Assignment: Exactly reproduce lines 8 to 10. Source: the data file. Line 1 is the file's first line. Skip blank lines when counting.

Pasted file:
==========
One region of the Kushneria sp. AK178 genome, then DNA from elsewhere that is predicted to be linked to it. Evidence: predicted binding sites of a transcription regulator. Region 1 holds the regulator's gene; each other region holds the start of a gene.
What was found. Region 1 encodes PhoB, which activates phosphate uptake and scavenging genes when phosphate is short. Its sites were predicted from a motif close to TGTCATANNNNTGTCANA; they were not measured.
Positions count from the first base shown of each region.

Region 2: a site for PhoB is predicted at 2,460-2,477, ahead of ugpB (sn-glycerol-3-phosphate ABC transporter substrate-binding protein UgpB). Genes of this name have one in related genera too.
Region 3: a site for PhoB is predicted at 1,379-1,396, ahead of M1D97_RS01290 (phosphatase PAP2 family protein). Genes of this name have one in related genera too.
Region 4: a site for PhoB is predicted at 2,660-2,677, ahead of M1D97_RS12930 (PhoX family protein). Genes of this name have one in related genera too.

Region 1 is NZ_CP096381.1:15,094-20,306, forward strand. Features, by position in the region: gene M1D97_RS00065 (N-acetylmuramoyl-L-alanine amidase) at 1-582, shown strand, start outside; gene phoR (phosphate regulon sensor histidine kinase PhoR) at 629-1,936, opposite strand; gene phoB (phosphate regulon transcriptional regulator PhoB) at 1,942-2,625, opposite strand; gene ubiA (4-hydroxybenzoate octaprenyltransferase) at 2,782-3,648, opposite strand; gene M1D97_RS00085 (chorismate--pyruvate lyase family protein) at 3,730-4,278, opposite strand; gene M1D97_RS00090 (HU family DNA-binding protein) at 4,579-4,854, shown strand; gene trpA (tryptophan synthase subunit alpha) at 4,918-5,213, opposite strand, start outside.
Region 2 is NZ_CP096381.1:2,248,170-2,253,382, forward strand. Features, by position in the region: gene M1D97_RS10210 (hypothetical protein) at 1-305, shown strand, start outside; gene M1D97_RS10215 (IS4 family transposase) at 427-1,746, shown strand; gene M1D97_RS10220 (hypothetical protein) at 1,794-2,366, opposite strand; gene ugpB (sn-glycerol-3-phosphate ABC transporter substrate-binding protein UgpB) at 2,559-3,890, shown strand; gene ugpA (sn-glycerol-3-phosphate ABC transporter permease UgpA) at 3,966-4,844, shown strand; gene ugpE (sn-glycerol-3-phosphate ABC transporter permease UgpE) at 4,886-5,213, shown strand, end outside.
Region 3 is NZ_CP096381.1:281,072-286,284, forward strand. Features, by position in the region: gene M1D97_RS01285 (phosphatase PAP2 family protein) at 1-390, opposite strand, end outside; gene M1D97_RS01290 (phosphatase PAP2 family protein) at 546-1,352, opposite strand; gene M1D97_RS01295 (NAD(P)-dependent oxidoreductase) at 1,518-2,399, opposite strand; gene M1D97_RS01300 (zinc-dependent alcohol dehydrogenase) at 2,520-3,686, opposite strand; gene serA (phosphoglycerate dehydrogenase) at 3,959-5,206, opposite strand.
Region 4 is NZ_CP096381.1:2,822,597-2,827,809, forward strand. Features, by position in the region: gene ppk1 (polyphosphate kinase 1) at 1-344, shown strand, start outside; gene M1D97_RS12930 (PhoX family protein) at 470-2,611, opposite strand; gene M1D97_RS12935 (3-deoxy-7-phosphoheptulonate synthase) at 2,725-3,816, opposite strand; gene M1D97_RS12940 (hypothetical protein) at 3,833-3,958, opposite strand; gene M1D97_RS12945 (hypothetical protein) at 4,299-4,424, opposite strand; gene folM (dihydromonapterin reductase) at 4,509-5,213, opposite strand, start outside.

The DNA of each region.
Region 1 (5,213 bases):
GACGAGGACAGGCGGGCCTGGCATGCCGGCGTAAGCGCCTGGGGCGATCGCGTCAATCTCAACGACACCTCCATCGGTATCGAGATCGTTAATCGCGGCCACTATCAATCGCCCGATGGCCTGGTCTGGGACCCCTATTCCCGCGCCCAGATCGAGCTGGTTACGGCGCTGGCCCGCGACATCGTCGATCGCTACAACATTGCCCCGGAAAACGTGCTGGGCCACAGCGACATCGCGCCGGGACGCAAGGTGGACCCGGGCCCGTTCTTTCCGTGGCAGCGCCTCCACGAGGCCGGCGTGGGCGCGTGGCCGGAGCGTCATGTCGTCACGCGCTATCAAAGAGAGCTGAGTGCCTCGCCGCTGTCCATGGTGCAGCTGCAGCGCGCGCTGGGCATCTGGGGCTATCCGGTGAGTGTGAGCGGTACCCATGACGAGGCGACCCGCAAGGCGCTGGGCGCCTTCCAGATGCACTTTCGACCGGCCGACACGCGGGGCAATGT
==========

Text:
Region 2 is NZ_CP096381.1:2,248,170-2,253,382, forward strand. Features, by position in the region: gene M1D97_RS10210 (hypothetical protein) at 1-305, shown strand, start outside; gene M1D97_RS10215 (IS4 family transposase) at 427-1,746, shown strand; gene M1D97_RS10220 (hypothetical protein) at 1,794-2,366, opposite strand; gene ugpB (sn-glycerol-3-phosphate ABC transporter substrate-binding protein UgpB) at 2,559-3,890, shown strand; gene ugpA (sn-glycerol-3-phosphate ABC transporter permease UgpA) at 3,966-4,844, shown strand; gene ugpE (sn-glycerol-3-phosphate ABC transporter permease UgpE) at 4,886-5,213, shown strand, end outside.
Region 3 is NZ_CP096381.1:281,072-286,284, forward strand. Features, by position in the region: gene M1D97_RS01285 (phosphatase PAP2 family protein) at 1-390, opposite strand, end outside; gene M1D97_RS01290 (phosphatase PAP2 family protein) at 546-1,352, opposite strand; gene M1D97_RS01295 (NAD(P)-dependent oxidoreductase) at 1,518-2,399, opposite strand; gene M1D97_RS01300 (zinc-dependent alcohol dehydrogenase) at 2,520-3,686, opposite strand; gene serA (phosphoglycerate dehydrogenase) at 3,959-5,206, opposite strand.
Region 4 is NZ_CP096381.1:2,822,597-2,827,809, forward strand. Features, by position in the region: gene ppk1 (polyphosphate kinase 1) at 1-344, shown strand, start outside; gene M1D97_RS12930 (PhoX family protein) at 470-2,611, opposite strand; gene M1D97_RS12935 (3-deoxy-7-phosphoheptulonate synthase) at 2,725-3,816, opposite strand; gene M1D97_RS12940 (hypothetical protein) at 3,833-3,958, opposite strand; gene M1D97_RS12945 (hypothetical protein) at 4,299-4,424, opposite strand; gene folM (dihydromonapterin reductase) at 4,509-5,213, opposite strand, start outside.